Magnesium Confusion. What form? At what dose?
Choosing the right form of Magnesium and at the right dose is important to the effectiveness of clinical prescriptions. Magnesium is the mineral practitioners most often prescribe. But are we getting it right?
While methodological differences occur with many Magnesium bioavailability studies, Magnesium citrate appears to be one of the most bioavailable. Solubility of any Magnesium salt is important to its bioavailability. Magnesium citrate is reported to be highly soluble with one study finding it nine times more soluble than the oxide form(1). Although there have not been any studies comparing the bioavailability of Magnesium diglycinate directly with Magnesium citrate, the two forms appear to have similar solubility with one publication suggesting Magnesium diglycinate was 8.8 times more absorbable than Magnesium oxide(2).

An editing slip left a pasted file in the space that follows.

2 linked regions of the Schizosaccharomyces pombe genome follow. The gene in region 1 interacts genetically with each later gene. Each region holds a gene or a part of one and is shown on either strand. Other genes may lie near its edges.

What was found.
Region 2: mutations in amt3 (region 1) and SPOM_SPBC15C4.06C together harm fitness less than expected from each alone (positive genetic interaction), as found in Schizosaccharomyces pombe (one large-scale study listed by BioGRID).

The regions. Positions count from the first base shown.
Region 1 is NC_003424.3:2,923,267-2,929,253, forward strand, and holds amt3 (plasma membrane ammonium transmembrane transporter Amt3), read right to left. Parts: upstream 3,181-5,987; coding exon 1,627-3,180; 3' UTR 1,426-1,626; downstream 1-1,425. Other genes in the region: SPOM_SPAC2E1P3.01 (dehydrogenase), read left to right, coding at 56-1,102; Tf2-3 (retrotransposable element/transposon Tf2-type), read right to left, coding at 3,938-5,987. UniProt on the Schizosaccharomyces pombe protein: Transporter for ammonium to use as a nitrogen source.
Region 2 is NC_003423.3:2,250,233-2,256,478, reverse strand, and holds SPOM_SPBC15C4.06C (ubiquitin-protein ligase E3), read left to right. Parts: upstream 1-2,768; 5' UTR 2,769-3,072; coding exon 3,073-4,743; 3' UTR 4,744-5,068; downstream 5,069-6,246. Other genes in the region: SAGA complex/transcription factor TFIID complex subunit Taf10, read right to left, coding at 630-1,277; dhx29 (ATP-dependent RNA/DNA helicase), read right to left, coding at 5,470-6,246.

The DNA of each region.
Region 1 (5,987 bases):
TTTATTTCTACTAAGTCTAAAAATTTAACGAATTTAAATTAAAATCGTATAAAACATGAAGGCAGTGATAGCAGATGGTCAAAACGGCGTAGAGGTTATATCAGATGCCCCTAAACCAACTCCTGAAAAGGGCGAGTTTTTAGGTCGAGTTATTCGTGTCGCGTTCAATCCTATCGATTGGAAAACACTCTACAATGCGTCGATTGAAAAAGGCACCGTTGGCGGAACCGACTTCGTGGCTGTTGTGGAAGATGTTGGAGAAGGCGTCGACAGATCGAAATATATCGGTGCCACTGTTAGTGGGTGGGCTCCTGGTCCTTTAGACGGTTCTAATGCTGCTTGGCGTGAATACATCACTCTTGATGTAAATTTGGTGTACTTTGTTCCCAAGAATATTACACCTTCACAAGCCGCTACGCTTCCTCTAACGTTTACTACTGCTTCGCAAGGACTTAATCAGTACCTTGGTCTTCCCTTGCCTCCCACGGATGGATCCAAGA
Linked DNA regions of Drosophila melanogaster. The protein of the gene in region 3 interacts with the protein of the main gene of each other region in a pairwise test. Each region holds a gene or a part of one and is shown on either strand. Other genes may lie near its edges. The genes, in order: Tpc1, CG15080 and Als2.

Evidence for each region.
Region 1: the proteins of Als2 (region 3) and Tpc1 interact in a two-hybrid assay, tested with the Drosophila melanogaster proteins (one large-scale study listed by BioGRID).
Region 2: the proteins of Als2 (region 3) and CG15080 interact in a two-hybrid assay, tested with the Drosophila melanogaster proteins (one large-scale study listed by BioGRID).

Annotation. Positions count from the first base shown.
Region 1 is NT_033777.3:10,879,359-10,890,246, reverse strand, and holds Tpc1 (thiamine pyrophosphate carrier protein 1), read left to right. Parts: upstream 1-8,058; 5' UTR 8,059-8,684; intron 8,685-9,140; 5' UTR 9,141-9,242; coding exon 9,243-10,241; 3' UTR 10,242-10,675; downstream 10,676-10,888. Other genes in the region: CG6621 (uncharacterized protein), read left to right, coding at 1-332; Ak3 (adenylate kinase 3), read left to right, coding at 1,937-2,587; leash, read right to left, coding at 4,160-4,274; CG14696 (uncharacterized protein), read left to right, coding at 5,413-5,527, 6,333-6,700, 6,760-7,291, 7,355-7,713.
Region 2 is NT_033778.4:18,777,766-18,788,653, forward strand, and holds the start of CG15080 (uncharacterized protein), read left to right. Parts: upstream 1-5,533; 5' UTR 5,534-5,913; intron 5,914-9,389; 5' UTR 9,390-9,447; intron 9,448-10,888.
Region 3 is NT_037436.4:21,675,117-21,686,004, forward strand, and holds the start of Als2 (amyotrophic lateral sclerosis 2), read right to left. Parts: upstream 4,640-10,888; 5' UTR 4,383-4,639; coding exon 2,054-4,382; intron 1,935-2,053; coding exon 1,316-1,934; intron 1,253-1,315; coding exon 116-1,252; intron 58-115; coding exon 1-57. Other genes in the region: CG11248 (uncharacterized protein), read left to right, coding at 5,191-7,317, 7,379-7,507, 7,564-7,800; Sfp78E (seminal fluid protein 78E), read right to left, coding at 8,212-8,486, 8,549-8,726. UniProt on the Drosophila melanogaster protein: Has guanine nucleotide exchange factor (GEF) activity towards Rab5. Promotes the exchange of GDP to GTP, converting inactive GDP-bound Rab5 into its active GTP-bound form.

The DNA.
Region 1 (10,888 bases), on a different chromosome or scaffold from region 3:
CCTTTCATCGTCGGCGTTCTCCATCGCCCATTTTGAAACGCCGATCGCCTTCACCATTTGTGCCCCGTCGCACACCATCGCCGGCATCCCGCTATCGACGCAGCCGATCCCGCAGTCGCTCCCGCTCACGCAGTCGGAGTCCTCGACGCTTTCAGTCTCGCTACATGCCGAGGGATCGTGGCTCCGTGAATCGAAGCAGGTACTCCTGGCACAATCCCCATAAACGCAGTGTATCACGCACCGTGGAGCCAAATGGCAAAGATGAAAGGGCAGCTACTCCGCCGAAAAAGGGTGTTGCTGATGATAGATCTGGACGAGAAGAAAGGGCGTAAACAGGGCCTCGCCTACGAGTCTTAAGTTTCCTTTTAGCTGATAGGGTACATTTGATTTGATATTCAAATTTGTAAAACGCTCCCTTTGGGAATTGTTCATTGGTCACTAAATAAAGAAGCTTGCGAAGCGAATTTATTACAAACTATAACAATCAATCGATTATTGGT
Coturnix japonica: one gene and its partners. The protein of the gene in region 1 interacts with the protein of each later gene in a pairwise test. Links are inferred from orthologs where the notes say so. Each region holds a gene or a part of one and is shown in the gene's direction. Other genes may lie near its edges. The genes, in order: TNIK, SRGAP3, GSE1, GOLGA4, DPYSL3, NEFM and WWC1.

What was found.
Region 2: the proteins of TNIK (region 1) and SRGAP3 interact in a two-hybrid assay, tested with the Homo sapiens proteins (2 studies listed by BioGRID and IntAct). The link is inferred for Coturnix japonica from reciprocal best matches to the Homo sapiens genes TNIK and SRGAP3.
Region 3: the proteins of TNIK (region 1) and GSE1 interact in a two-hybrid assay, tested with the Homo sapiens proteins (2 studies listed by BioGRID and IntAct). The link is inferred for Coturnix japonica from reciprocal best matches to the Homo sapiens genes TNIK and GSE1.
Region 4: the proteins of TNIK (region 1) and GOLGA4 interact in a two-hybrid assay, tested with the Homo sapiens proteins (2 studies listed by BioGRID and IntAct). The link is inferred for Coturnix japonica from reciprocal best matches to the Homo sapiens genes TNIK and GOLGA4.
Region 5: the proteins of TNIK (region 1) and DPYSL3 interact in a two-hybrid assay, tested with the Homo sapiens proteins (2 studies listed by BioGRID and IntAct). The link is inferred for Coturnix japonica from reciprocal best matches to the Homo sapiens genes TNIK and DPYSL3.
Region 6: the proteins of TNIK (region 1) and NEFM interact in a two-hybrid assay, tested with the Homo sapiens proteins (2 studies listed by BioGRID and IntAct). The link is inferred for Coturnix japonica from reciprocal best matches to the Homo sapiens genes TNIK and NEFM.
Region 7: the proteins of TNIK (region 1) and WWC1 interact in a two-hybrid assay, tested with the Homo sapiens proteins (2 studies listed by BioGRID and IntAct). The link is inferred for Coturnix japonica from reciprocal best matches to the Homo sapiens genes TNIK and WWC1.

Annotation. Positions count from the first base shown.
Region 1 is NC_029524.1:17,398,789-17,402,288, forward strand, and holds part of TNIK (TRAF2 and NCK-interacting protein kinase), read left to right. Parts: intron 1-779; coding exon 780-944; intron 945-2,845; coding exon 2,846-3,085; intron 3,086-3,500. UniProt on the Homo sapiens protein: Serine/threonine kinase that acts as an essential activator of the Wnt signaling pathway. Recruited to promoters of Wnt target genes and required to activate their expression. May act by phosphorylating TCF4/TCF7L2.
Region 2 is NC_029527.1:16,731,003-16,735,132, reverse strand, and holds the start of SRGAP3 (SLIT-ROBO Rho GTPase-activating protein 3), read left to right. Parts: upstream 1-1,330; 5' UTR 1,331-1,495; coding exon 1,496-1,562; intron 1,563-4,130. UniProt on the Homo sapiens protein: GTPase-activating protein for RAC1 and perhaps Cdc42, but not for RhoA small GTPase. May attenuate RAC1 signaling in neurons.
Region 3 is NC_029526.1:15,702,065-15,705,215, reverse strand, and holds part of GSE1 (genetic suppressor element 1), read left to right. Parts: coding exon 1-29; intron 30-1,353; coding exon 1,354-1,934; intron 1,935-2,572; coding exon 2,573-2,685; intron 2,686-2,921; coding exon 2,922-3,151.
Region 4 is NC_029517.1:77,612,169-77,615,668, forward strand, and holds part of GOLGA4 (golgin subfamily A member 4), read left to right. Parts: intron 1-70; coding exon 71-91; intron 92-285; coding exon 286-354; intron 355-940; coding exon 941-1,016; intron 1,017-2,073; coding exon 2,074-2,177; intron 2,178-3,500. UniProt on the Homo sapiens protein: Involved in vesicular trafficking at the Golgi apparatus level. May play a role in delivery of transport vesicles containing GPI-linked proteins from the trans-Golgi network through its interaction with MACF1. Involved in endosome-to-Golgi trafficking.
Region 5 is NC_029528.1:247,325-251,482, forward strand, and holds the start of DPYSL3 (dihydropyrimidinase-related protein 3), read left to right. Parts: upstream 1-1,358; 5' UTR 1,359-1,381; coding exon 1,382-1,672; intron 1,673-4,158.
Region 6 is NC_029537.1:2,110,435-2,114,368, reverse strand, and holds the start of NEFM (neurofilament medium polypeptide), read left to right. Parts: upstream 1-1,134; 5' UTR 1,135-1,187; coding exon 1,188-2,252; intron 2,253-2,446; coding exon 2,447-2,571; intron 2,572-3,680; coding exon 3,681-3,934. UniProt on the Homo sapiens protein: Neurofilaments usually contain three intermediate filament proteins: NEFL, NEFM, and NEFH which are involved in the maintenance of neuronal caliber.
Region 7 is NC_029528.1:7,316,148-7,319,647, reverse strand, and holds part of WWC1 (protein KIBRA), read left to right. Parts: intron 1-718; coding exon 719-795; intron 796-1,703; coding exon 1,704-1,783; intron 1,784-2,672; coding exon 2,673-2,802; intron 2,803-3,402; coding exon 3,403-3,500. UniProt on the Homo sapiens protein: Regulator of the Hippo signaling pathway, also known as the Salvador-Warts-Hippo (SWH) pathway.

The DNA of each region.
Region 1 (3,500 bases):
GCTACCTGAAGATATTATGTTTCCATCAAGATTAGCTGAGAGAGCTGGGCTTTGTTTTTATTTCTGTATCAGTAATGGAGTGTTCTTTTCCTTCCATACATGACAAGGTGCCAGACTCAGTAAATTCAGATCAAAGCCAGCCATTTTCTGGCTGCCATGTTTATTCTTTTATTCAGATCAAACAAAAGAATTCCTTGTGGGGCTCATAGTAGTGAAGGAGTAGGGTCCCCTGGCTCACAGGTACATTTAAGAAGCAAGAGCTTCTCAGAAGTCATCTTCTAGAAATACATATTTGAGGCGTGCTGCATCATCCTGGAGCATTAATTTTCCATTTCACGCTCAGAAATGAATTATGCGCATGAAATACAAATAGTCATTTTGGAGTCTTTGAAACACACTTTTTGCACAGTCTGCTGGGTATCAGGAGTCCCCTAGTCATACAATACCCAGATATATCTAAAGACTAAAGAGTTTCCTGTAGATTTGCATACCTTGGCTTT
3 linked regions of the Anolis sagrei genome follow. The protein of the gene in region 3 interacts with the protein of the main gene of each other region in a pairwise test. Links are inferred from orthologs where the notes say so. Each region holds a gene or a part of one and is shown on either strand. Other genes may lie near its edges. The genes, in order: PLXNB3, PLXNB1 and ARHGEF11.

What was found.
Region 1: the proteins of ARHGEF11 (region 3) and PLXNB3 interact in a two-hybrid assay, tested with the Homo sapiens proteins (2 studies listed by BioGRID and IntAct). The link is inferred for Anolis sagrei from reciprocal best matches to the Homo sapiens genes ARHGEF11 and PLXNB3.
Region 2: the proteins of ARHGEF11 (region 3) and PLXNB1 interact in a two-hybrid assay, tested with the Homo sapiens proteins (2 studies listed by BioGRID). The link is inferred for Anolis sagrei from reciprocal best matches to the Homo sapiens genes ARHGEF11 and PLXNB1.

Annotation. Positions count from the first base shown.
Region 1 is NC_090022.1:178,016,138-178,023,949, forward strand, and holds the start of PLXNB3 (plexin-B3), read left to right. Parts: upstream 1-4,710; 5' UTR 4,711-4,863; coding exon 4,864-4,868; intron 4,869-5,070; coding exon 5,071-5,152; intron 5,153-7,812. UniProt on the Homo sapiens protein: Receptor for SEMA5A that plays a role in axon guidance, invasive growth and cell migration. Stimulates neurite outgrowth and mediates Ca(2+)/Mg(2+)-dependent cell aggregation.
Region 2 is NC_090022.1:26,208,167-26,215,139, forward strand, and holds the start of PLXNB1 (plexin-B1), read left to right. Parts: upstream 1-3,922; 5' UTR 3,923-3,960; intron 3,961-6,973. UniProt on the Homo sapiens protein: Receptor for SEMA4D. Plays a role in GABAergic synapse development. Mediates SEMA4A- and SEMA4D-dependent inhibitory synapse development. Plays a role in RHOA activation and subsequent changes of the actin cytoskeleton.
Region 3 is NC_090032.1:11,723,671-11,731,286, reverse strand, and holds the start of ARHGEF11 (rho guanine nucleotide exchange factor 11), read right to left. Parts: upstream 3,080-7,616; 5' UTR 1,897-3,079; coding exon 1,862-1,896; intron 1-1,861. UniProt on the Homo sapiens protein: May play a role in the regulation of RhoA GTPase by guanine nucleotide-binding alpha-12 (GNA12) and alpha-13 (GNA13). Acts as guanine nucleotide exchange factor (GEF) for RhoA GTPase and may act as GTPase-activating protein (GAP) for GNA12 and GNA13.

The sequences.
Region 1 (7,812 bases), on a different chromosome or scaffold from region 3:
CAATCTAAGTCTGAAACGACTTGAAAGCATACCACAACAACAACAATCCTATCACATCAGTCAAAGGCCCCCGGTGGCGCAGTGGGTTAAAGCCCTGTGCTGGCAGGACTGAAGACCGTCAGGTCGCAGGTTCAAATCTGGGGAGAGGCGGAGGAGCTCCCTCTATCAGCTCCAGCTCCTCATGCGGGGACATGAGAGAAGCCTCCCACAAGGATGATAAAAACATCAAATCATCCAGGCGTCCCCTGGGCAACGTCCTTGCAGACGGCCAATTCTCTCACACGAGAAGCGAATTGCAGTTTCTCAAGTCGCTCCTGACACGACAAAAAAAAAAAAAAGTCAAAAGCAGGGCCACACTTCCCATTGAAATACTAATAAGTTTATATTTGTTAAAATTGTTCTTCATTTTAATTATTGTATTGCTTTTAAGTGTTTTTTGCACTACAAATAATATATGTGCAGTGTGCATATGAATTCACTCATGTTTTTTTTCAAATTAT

Interestingly, unlike the diglycinate form, the solubility of Magnesium citrate appears less dependent on pH/acid levels (1). This may provide clinicians with a distinct advantage when prescribing the citrate form to patients who present with varying degrees of hypochlorhydria.
Another study compared the absorption of Magnesium citrate to Magnesium oxide and Magnesium amino acid chelate. Each study group received 300mg of elemental Magnesium. The researchers found Magnesium citrate more bioavailable than Magnesium amino acid chelate and Magnesium oxide. Only the Magnesium citrate group experienced a greater increase in plasma Magnesium levels after short-term (24 hours) and long-term (60 days) administration(3).
Administering the correct dosage is crucial to efficacy, and in the case of Magnesium citrate, 300mg per dose reflects that used in scientific literature for therapeutic effects in a number of conditions(4).
References available upon request